Development of tools for single molecule peptide fluorosequencing

dc.contributor.advisorAnslyn, Eric V., 1960-
dc.contributor.committeeMemberBrodbelt, Jennifer
dc.contributor.committeeMemberSchiavinato Eberlin, Livia
dc.contributor.committeeMemberKeitz, Benjamin K
dc.contributor.committeeMemberLynd, Nathaniel
dc.contributor.committeeMemberMarcotte, Edward
dc.creatorHinson, Caroline Marie
dc.creator.orcid0000-0002-0997-2346
dc.date.accessioned2022-05-20T21:13:19Z
dc.date.available2022-05-20T21:13:19Z
dc.date.created2021-12
dc.date.issued2021-09-16
dc.date.submittedDecember 2021
dc.date.updated2022-05-20T21:13:20Z
dc.description.abstractFluorosequencing, technology that combines selective fluorophore labeling of amino acid residues, total-internal reflection fluorescence (TIRF) microscopy, and Edman degradation, is a novel technology that has been developed to sequence peptides. Unique fluorophores are covalently attached to amino acid residues and through TIRF microscopy are traced through Edman degradation cycles that remove one amino acid at a time. By determining which Edman cycles fluorescence is lost sequence information can be obtained. This has been shown to be a useful tool for determining the sequence of peptides in a highly parallel manner. As each molecule is individually monitored, this single molecule method is useful for the discovery of low abundance peptides and single cell proteomics. New tools are needed to improve sequencing and label new amino acid residues in selective fashion with fluorophores. Single molecule peptide fluorosequencing has unique requirements. Surfaces need to selectively attach peptides by their C-terminus but resist non-specifically bound fluorophores throughout an entire fluorosequencing experiment. Developing a surface that would be suitable for fluorosequencing is detailed in Chapter 2. Preparing peptides for fluorosequencing also has many challenges. Labeling amino acid residues with fluorophores requires multiple steps and purification that can erode the number of peptides in a sample with each step. This can be overcome with a solid support that captures peptides by their N-termini and enables chemical labeling without the loss of sample (Chapter 3). Additional labeling schemes, that are selective and high yield, are needed to expand the number of amino acid residues capable of being sequenced by fluorosequencing. Two-step labeling opens new possibilities for labeling of amino acids without fluorophore degradation. This is demonstrated in the two-step labeling of glutamic acid with dithiol-aldehyde labeling (Chapter 4). A fluorophore linker with a 1,3-dithiol is synthesized for the labeling of aldehydes, which was done in an efficient manner by deprotecting the aldehyde and labeling in one step. Another two-step labeling scheme was developed for labeling the locations of glycosylation on peptides. By exploiting the susceptibility of glycosylations to β-elimination over phosphorylation, glycosylations were selectively labeled in the presence of phosphorylations and fluorosequenced (Chapter 5).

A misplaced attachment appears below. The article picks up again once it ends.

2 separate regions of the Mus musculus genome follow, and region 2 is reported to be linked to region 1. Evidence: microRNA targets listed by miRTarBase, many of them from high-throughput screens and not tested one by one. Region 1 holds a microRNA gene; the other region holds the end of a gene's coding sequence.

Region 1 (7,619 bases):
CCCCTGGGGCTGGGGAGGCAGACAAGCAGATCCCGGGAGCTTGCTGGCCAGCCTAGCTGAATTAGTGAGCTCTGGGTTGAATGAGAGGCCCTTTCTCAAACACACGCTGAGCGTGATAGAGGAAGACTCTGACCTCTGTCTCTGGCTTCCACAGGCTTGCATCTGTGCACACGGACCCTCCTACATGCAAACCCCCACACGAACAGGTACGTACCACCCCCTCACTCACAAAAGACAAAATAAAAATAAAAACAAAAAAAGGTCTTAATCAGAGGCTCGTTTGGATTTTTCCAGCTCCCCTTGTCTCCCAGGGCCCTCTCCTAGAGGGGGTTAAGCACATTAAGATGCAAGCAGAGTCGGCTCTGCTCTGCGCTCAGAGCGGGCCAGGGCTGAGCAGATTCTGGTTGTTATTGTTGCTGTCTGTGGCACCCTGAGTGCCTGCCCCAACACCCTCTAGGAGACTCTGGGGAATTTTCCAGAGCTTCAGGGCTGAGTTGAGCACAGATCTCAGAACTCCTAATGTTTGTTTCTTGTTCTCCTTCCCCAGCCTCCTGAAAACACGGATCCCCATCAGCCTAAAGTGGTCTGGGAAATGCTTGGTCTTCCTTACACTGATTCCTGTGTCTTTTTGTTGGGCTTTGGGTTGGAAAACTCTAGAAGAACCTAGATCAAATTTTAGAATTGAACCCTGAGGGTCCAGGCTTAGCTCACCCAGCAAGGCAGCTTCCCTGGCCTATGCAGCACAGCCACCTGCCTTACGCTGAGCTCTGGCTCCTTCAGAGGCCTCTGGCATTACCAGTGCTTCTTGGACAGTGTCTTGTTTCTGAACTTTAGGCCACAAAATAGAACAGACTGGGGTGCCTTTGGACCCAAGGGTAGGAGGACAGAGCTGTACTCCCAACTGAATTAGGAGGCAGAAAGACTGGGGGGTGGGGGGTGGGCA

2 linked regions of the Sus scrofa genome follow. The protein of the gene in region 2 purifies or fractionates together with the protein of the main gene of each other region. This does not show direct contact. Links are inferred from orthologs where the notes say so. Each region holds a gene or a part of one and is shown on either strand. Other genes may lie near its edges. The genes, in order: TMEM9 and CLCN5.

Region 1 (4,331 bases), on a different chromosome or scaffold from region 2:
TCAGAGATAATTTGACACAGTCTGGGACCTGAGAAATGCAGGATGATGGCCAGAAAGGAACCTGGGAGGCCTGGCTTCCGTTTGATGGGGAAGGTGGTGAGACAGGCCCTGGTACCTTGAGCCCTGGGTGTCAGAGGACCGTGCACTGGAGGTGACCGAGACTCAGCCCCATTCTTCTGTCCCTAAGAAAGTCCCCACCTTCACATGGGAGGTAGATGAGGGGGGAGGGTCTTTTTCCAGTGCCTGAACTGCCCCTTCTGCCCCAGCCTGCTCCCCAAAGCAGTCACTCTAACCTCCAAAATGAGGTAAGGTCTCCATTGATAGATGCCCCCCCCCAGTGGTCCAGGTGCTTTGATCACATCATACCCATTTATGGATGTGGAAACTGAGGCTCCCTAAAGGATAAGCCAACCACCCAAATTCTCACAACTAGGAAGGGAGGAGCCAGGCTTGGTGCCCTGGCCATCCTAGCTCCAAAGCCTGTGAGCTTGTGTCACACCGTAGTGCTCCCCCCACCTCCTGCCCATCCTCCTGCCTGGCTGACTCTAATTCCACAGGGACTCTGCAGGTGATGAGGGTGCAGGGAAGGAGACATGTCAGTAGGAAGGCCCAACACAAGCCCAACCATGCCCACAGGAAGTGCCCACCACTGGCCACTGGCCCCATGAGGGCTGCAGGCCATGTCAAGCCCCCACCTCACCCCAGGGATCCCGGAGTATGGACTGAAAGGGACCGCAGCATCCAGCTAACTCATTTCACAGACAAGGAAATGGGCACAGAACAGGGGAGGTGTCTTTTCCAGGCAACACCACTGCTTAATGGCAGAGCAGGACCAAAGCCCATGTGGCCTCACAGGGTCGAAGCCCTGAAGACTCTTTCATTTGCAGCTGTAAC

dc.description.departmentChemistry
dc.format.mimetypeapplication/pdf
dc.identifier.urihttps://hdl.handle.net/2152/114199
dc.identifier.urihttp://dx.doi.org/10.26153/tsw/41102
dc.language.isoen
dc.subjectPeptides
dc.subjectSingle molecule
dc.subjectFluorosequencing
dc.subjectFluorophore labeling
dc.subjectPeptide capture
dc.titleDevelopment of tools for single molecule peptide fluorosequencing
dc.typeThesis
dc.type.materialtext
thesis.degree.departmentChemistry
thesis.degree.disciplineChemistry
thesis.degree.grantorThe University of Texas at Austin
thesis.degree.levelDoctoral
thesis.degree.nameDoctor of Philosophy

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